While yes, you can’t physically be in class, you should still be regularly signing in to your classes and checking your school email. Things may change at a moment’s notice, and if you only are online when something is due then you might miss something. It’s probably really tempting now that you don’t physically have to go to class to stop “showing” up per say, but regularly signing on will also help keep your motivation to complete your goals and ensure that you don’t miss anything.
It only takes a couple minutes (if even that) to log on and check if anything has changed. Whenever I get up I check my courses real quick and a couple minutes a day ensures that I don’t miss anything.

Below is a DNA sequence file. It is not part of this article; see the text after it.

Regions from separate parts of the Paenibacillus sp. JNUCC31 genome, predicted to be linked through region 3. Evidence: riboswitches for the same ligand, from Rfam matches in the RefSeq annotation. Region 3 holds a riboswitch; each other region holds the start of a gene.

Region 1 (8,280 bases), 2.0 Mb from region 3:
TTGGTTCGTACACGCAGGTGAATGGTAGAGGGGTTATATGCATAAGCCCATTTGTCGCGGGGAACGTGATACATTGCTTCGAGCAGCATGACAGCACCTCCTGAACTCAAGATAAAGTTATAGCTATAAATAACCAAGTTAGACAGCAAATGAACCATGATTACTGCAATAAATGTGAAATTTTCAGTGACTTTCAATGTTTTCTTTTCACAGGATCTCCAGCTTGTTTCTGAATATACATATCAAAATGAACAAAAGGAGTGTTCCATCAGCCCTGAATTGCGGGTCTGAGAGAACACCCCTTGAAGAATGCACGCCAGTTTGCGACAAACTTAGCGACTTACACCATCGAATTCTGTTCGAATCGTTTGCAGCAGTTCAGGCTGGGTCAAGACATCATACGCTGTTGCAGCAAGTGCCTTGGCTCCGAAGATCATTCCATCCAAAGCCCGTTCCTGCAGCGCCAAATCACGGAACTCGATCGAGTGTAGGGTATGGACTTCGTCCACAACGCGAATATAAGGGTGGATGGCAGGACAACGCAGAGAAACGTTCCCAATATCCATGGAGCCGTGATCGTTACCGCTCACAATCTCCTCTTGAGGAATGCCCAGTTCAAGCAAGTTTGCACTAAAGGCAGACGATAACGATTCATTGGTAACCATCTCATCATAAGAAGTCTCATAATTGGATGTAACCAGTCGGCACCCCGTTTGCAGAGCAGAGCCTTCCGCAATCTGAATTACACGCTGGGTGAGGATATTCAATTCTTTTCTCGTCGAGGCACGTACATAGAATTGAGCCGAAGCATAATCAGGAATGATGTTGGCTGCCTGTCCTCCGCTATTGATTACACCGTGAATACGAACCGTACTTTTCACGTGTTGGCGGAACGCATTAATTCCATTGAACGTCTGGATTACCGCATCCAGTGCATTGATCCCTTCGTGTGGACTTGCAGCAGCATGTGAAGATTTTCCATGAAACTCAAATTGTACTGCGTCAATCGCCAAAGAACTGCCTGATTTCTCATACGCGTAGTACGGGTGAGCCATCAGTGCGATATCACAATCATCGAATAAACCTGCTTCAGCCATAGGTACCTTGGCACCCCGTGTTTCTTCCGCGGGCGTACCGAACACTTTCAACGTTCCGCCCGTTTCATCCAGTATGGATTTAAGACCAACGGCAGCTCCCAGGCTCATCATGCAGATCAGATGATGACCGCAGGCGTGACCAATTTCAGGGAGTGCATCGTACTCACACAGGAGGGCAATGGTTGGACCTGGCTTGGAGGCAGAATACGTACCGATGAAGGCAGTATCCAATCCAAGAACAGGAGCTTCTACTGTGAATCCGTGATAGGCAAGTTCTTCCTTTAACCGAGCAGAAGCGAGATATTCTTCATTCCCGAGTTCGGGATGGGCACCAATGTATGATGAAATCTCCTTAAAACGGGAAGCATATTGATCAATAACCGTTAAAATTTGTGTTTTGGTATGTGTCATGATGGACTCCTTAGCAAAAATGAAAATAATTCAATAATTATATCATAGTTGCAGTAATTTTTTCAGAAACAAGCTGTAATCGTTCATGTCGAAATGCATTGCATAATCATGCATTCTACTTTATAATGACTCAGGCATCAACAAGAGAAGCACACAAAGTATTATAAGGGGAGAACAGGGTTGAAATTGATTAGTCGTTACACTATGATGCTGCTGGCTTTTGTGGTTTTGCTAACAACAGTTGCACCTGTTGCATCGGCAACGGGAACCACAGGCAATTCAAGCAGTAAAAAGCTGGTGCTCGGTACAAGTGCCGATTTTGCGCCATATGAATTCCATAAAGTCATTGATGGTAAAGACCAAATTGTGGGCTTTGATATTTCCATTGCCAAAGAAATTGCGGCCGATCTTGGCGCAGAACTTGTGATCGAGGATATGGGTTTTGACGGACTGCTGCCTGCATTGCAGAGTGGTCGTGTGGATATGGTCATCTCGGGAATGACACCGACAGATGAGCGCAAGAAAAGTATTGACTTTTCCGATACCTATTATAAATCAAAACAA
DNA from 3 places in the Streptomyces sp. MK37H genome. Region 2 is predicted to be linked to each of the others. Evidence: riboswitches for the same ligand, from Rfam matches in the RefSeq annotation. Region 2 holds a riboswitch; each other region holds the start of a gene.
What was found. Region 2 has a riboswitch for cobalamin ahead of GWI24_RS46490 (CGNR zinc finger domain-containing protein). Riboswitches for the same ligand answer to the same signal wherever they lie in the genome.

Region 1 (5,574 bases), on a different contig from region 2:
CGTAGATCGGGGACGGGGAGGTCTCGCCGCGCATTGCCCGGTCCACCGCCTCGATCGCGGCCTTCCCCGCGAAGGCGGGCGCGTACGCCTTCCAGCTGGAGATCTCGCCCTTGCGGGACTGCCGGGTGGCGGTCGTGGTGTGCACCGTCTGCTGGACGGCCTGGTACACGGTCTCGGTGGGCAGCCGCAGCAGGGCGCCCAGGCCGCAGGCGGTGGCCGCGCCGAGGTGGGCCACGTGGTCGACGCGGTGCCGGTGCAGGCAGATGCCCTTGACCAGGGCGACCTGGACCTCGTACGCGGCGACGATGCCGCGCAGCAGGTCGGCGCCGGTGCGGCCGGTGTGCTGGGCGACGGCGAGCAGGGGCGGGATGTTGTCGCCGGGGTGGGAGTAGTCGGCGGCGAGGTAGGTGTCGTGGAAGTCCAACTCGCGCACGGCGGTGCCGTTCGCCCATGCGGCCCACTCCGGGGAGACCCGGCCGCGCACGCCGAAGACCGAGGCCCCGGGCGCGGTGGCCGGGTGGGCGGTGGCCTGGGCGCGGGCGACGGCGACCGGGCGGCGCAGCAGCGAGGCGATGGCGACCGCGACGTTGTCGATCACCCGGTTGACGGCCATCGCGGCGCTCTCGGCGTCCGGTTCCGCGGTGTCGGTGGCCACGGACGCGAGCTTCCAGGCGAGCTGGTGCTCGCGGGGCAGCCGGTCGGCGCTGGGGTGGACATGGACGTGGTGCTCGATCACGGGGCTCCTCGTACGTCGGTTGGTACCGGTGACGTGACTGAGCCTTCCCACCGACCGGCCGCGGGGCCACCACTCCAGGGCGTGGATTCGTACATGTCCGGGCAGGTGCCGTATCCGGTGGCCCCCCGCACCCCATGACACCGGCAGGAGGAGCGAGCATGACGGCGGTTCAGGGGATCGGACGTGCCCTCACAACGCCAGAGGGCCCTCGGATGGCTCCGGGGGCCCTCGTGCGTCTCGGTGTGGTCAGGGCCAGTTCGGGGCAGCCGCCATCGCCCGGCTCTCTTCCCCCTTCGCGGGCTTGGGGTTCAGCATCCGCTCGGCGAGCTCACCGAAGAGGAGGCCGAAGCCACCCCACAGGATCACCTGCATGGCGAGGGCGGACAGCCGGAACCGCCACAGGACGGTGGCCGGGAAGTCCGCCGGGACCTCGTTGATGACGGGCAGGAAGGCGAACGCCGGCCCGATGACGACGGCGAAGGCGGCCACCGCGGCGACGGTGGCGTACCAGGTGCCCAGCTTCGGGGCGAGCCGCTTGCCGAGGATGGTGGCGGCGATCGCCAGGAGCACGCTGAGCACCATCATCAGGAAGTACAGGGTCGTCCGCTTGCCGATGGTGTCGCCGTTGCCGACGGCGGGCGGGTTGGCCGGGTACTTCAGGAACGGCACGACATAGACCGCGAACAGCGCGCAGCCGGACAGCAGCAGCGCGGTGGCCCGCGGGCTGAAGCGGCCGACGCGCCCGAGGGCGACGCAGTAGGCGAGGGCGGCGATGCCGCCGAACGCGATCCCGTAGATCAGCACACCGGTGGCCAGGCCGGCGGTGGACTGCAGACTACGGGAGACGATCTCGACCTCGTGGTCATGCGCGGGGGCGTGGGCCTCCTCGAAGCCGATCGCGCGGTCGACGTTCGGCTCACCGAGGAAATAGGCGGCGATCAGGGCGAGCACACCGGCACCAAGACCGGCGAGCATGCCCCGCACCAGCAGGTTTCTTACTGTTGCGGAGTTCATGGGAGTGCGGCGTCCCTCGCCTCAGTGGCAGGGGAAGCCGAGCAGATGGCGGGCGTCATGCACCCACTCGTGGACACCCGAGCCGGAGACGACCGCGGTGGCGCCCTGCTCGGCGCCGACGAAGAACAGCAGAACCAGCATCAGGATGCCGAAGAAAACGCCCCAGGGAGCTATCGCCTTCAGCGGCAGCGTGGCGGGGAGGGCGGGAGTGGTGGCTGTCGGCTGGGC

5. Stay Healthy & Reward Yourself
Even though you can just sit there and take your classes and do your work, it’s not recommended. Maintaining your health during a time like this will also help keep your sanity. Remember to exercise when you can, eat good food, and talk to your friends and family. It doesn’t take long to develop cabin fever, so make sure that you’re maintaining your social life, exercising, and eating healthy (as much as you can).
It’s also important to reward yourself for a job well done. If you got a good grade on an assignment, a class, or if you feel deserving of a treat, do it. It’s healthy to positively reinforce yourself on the actions that you’ve done well. Without doing so it is really is to burn out.
I try to maintain a schedule that works around getting enough sleep, food, and going outside to get the blood flowing – even if it’s just the backyard. Calling friends and family up helps keep my sanity during quarantine as well. A giant bowl of chocolate ice cream as a reward once in a while doesn’t hurt too much either.